What a great story in The New York Times weekender edition. A struggling young couple, two kids; he’s a programmer worried about losing his job in recession, so he turns to iPhone programming:

For six weeks, he worked “morning, noon and night”–by day at his job on the Java development team at Sun, and after hours on his side project. In the evenings he would relieve his wife by caring for their two sons, sometimes coding feverishly at his computer with one hand, while the other rocked baby Gavin to sleep or held his toddler, Spencer, on his lap.

Apple approved his shoot-em-up iPhone game last October, and soon after, he made $2,000 on downloads in a single day. But it gets better later on:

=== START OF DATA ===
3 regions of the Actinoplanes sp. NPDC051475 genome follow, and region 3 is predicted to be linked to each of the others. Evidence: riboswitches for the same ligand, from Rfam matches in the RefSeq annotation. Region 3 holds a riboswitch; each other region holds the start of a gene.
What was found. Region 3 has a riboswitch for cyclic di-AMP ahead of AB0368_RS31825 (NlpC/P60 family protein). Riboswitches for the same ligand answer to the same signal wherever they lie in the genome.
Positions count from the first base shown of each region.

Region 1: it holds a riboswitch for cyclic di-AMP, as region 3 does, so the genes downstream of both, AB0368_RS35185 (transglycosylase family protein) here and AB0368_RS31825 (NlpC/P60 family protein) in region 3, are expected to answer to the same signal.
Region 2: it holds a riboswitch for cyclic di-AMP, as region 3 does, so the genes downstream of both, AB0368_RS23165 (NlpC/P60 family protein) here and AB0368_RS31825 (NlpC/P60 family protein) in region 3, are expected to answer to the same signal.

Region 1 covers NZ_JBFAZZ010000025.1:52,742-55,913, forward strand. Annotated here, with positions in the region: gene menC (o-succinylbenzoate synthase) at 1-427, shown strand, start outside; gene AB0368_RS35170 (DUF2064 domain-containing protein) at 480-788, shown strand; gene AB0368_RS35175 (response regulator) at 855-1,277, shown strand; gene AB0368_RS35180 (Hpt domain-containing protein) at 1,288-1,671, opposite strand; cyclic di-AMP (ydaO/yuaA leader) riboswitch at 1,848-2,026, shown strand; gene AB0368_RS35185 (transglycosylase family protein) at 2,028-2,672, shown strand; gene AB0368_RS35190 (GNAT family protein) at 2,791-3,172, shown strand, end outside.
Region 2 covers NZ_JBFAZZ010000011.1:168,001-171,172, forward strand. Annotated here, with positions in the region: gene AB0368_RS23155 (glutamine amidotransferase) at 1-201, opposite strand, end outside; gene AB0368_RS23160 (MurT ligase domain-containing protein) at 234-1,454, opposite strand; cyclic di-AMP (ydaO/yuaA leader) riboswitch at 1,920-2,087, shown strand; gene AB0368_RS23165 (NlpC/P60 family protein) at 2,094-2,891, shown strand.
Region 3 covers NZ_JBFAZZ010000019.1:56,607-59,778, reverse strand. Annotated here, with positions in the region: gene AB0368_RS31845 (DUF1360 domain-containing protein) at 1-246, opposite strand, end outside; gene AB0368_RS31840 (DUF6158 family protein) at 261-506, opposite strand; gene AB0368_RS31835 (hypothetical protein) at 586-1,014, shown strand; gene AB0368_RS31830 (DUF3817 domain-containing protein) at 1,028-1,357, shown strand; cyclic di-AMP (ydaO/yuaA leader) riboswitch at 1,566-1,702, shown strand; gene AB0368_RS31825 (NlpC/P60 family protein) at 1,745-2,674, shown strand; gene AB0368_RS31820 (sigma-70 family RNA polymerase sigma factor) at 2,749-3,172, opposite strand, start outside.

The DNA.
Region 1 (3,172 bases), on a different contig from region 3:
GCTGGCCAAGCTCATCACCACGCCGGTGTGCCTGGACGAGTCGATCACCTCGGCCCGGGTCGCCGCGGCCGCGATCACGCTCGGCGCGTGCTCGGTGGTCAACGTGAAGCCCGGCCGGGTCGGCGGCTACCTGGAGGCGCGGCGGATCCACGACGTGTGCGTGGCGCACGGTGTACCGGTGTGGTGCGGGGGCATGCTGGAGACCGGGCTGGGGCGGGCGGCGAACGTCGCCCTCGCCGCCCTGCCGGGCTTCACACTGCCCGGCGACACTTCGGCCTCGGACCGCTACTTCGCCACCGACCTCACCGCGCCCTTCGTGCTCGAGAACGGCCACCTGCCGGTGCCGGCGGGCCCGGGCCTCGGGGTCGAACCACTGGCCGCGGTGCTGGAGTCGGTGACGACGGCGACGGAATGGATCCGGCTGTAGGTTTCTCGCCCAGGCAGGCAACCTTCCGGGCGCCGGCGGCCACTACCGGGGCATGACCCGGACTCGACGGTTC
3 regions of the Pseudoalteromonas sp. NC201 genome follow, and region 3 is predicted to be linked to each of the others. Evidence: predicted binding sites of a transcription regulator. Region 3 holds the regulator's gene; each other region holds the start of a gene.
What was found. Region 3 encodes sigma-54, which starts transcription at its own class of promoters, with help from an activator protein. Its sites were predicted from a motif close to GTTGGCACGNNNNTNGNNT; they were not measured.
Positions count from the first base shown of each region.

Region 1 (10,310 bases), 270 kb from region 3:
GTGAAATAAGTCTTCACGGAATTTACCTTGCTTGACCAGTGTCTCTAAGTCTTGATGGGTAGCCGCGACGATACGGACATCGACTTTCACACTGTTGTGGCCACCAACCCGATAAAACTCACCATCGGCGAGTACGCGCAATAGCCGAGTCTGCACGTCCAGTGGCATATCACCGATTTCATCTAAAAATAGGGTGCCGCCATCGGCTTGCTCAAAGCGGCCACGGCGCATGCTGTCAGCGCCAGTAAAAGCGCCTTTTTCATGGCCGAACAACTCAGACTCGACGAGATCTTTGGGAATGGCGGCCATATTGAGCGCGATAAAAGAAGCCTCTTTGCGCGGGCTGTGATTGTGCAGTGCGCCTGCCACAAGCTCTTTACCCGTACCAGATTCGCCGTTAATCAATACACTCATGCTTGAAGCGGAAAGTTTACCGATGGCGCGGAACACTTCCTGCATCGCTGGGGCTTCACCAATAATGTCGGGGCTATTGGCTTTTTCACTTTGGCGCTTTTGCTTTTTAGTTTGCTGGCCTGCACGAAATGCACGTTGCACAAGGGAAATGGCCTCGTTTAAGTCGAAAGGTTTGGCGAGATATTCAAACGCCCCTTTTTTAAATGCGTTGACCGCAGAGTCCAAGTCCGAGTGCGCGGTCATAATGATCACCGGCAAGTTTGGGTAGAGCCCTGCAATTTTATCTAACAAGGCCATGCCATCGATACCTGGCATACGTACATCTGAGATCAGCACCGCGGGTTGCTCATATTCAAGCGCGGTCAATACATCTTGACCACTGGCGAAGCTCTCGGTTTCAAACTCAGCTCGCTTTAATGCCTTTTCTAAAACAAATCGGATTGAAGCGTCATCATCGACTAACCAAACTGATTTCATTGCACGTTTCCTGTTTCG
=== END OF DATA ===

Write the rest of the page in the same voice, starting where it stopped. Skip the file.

In January, he released a free version of the game with fewer features, hoping to spark sales of the paid version. It worked: iShoot Lite has been downloaded more than 2 million times, and many people have upgraded to the paid version, which now costs $2.99. On its peak day–Jan. 11–iShoot sold nearly 17,000 copies, which meant a $35,000 day’s take for Mr. Nicholas.

It reminds me of the (sort of) “good ol’ days” of the personal computer boom, back in the early 1980s, when individual people were making money with early PC software.

Here’s where you get the whole story: Hoping to Make iPhone Toys as a Full-Time Job

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Tim BerryTim Berry
Tim Berry

Tim Berry is the founder and chairman of Palo Alto Software and Bplans.com. Follow him on Twitter @Timberry.